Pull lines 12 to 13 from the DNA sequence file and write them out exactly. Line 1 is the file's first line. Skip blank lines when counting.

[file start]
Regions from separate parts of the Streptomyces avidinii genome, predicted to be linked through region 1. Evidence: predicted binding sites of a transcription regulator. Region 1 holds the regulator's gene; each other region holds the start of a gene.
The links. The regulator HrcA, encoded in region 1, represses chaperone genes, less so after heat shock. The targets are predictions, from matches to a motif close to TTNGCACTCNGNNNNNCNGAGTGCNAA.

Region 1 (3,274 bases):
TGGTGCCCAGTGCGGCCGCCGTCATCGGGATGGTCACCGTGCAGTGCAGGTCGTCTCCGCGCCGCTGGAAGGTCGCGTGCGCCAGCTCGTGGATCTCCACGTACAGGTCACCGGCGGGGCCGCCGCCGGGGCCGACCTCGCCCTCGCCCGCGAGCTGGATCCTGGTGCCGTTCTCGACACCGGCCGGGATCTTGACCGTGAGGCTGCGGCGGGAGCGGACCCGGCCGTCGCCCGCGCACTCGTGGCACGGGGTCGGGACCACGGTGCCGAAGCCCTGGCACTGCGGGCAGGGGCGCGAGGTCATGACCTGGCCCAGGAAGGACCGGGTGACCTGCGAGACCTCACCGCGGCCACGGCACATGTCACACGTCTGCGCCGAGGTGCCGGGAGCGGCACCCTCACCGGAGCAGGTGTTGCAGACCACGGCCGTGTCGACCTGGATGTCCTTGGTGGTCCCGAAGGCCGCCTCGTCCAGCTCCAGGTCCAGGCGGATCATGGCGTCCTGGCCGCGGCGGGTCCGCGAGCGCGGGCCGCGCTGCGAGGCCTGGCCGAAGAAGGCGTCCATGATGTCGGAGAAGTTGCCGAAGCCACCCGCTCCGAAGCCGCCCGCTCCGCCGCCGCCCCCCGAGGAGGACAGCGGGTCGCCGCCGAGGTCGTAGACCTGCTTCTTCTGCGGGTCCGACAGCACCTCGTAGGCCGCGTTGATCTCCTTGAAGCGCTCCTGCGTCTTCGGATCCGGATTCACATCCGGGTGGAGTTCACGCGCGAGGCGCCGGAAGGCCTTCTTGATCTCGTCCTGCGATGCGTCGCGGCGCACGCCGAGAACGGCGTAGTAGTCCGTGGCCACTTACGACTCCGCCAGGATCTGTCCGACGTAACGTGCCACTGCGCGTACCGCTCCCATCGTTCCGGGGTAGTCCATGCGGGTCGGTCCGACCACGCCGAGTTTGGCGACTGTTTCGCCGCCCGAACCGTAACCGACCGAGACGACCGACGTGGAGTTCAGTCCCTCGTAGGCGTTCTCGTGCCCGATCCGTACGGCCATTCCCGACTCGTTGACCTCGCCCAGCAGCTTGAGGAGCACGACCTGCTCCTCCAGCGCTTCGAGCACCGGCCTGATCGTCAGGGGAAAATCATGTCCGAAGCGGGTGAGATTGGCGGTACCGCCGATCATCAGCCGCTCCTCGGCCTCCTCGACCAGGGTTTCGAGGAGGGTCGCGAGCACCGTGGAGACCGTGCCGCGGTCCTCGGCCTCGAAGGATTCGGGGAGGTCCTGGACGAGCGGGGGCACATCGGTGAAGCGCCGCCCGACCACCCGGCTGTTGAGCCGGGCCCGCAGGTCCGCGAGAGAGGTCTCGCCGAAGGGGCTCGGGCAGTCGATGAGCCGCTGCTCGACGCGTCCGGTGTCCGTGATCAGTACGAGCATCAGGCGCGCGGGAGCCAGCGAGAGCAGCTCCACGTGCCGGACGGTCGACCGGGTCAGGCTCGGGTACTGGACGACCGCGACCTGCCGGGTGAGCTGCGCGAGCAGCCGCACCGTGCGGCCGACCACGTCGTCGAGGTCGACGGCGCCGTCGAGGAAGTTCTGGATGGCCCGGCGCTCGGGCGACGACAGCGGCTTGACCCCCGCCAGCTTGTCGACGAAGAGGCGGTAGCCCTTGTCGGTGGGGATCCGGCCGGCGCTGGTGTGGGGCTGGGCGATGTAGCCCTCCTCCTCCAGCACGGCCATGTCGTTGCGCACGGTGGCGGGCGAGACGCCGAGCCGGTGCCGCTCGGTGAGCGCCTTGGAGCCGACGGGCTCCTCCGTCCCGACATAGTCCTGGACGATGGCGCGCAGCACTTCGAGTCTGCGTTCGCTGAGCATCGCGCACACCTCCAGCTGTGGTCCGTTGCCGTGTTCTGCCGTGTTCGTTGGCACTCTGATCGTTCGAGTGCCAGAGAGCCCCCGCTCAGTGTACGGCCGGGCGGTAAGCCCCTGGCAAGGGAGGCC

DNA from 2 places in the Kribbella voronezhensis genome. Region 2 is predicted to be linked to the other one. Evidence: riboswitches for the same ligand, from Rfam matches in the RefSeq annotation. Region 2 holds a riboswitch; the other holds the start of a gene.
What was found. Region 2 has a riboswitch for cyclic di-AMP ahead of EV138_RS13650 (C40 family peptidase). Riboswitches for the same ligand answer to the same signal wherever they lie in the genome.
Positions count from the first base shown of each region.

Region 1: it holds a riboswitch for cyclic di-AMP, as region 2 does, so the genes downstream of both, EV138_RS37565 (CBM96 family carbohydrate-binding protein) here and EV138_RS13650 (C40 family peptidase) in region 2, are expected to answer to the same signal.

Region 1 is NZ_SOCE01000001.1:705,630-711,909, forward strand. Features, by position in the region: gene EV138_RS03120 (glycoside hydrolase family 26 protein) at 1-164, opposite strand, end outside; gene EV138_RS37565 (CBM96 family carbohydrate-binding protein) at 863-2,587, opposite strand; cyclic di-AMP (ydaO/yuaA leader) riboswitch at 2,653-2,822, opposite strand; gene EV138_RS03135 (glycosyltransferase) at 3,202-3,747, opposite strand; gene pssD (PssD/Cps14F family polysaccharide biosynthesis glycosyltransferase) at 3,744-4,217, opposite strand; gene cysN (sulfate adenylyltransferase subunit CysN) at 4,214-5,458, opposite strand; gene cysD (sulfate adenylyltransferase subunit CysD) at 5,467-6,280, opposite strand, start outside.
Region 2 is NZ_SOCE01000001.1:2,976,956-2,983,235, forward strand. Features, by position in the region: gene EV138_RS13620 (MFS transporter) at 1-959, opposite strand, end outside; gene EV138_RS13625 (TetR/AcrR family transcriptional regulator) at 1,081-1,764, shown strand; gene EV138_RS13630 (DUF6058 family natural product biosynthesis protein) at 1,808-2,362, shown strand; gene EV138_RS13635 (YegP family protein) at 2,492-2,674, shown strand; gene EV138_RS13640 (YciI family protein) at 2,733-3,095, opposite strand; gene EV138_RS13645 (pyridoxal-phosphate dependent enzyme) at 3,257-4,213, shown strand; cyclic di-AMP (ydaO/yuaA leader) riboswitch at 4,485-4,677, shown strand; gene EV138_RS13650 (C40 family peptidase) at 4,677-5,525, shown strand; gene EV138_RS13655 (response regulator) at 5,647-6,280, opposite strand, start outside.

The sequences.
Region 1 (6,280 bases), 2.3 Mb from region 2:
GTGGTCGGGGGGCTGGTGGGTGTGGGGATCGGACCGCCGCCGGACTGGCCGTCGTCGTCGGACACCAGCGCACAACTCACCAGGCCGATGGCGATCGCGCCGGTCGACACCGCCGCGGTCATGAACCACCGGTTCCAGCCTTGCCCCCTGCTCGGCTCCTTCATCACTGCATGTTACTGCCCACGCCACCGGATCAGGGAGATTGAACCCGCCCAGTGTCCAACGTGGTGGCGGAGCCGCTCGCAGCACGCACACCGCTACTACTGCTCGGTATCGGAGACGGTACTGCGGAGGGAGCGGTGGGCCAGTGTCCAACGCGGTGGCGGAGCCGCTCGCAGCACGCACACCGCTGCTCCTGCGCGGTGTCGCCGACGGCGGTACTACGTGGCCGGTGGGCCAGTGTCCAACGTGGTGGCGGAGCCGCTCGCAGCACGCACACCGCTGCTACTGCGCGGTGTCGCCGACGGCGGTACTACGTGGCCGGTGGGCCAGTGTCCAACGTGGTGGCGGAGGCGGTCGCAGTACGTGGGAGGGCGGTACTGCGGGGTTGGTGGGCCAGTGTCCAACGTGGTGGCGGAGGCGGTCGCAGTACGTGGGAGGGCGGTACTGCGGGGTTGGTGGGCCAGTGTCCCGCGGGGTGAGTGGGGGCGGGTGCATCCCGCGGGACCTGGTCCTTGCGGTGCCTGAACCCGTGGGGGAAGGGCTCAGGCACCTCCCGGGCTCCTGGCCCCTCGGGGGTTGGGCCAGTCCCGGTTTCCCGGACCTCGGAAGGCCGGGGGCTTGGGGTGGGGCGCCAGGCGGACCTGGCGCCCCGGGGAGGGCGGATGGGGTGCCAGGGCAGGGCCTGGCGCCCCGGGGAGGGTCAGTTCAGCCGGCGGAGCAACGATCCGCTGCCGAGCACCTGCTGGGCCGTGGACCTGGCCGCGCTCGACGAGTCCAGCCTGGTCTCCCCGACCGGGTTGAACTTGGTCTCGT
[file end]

Region 1 (6,280 bases), 2.3 Mb from region 2:
GTGGTCGGGGGGCTGGTGGGTGTGGGGATCGGACCGCCGCCGGACTGGCCGTCGTCGTCGGACACCAGCGCACAACTCACCAGGCCGATGGCGATCGCGCCGGTCGACACCGCCGCGGTCATGAACCACCGGTTCCAGCCTTGCCCCCTGCTCGGCTCCTTCATCACTGCATGTTACTGCCCACGCCACCGGATCAGGGAGATTGAACCCGCCCAGTGTCCAACGTGGTGGCGGAGCCGCTCGCAGCACGCACACCGCTACTACTGCTCGGTATCGGAGACGGTACTGCGGAGGGAGCGGTGGGCCAGTGTCCAACGCGGTGGCGGAGCCGCTCGCAGCACGCACACCGCTGCTCCTGCGCGGTGTCGCCGACGGCGGTACTACGTGGCCGGTGGGCCAGTGTCCAACGTGGTGGCGGAGCCGCTCGCAGCACGCACACCGCTGCTACTGCGCGGTGTCGCCGACGGCGGTACTACGTGGCCGGTGGGCCAGTGTCCAACGTGGTGGCGGAGGCGGTCGCAGTACGTGGGAGGGCGGTACTGCGGGGTTGGTGGGCCAGTGTCCAACGTGGTGGCGGAGGCGGTCGCAGTACGTGGGAGGGCGGTACTGCGGGGTTGGTGGGCCAGTGTCCCGCGGGGTGAGTGGGGGCGGGTGCATCCCGCGGGACCTGGTCCTTGCGGTGCCTGAACCCGTGGGGGAAGGGCTCAGGCACCTCCCGGGCTCCTGGCCCCTCGGGGGTTGGGCCAGTCCCGGTTTCCCGGACCTCGGAAGGCCGGGGGCTTGGGGTGGGGCGCCAGGCGGACCTGGCGCCCCGGGGAGGGCGGATGGGGTGCCAGGGCAGGGCCTGGCGCCCCGGGGAGGGTCAGTTCAGCCGGCGGAGCAACGATCCGCTGCCGAGCACCTGCTGGGCCGTGGACCTGGCCGCGCTCGACGAGTCCAGCCTGGTCTCCCCGACCGGGTTGAACTTGGTCTCGT